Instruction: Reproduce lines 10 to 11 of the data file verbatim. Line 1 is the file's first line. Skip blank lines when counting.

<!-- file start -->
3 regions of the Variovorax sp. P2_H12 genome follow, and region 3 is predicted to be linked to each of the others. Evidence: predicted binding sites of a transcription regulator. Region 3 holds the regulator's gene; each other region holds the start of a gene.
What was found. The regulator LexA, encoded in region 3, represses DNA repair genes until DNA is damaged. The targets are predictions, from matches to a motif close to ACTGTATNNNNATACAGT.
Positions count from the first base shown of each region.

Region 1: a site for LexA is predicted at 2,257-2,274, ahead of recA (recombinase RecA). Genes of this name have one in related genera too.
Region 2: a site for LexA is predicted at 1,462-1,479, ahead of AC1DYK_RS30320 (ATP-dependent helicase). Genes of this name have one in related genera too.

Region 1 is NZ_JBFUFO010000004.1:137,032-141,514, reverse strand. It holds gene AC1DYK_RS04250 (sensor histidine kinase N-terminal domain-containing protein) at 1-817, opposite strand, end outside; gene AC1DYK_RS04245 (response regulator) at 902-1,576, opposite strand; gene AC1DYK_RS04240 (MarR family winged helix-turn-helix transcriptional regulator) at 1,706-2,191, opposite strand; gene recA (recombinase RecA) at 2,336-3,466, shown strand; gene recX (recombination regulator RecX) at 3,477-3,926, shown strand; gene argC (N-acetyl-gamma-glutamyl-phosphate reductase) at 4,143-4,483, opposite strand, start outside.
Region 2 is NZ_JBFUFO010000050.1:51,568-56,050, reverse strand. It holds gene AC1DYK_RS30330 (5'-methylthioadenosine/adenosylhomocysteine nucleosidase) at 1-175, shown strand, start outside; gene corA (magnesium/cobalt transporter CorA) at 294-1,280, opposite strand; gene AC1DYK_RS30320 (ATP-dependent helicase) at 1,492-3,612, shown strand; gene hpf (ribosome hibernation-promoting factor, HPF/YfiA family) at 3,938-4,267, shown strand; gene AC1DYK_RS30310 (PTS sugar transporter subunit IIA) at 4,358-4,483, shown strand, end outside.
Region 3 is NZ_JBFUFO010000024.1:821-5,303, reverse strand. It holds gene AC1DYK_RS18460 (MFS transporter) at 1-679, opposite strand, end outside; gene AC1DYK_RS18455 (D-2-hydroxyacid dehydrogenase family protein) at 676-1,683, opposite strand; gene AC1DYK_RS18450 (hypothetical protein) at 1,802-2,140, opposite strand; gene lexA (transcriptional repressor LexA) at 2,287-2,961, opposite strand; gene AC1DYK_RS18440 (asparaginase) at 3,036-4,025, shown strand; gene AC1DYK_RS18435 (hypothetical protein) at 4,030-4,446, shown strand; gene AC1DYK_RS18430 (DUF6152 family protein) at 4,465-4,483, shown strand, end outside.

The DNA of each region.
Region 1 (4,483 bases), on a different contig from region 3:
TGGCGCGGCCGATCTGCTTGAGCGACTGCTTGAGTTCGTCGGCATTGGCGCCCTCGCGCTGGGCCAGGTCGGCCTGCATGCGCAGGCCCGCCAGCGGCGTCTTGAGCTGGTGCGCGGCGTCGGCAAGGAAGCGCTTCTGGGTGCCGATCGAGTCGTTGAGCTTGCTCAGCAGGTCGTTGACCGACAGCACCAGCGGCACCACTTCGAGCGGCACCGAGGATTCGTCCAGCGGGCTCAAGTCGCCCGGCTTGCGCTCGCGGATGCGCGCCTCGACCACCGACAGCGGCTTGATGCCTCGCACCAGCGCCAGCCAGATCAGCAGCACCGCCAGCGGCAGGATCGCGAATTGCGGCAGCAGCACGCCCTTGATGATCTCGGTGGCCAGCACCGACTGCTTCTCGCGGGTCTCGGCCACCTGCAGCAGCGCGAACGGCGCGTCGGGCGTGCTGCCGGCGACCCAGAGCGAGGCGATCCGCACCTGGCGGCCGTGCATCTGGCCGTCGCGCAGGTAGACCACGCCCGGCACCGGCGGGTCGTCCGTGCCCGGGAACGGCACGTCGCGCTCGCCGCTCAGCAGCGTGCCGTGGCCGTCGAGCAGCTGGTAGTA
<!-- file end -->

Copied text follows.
Region 1 (4,483 bases), on a different contig from region 3:
TGGCGCGGCCGATCTGCTTGAGCGACTGCTTGAGTTCGTCGGCATTGGCGCCCTCGCGCTGGGCCAGGTCGGCCTGCATGCGCAGGCCCGCCAGCGGCGTCTTGAGCTGGTGCGCGGCGTCGGCAAGGAAGCGCTTCTGGGTGCCGATCGAGTCGTTGAGCTTGCTCAGCAGGTCGTTGACCGACAGCACCAGCGGCACCACTTCGAGCGGCACCGAGGATTCGTCCAGCGGGCTCAAGTCGCCCGGCTTGCGCTCGCGGATGCGCGCCTCGACCACCGACAGCGGCTTGATGCCTCGCACCAGCGCCAGCCAGATCAGCAGCACCGCCAGCGGCAGGATCGCGAATTGCGGCAGCAGCACGCCCTTGATGATCTCGGTGGCCAGCACCGACTGCTTCTCGCGGGTCTCGGCCACCTGCAGCAGCGCGAACGGCGCGTCGGGCGTGCTGCCGGCGACCCAGAGCGAGGCGATCCGCACCTGGCGGCCGTGCATCTGGCCGTCGCGCAGGTAGACCACGCCCGGCACCGGCGGGTCGTCCGTGCCCGGGAACGGCACGTCGCGCTCGCCGCTCAGCAGCGTGCCGTGGCCGTCGAGCAGCTGGTAGTA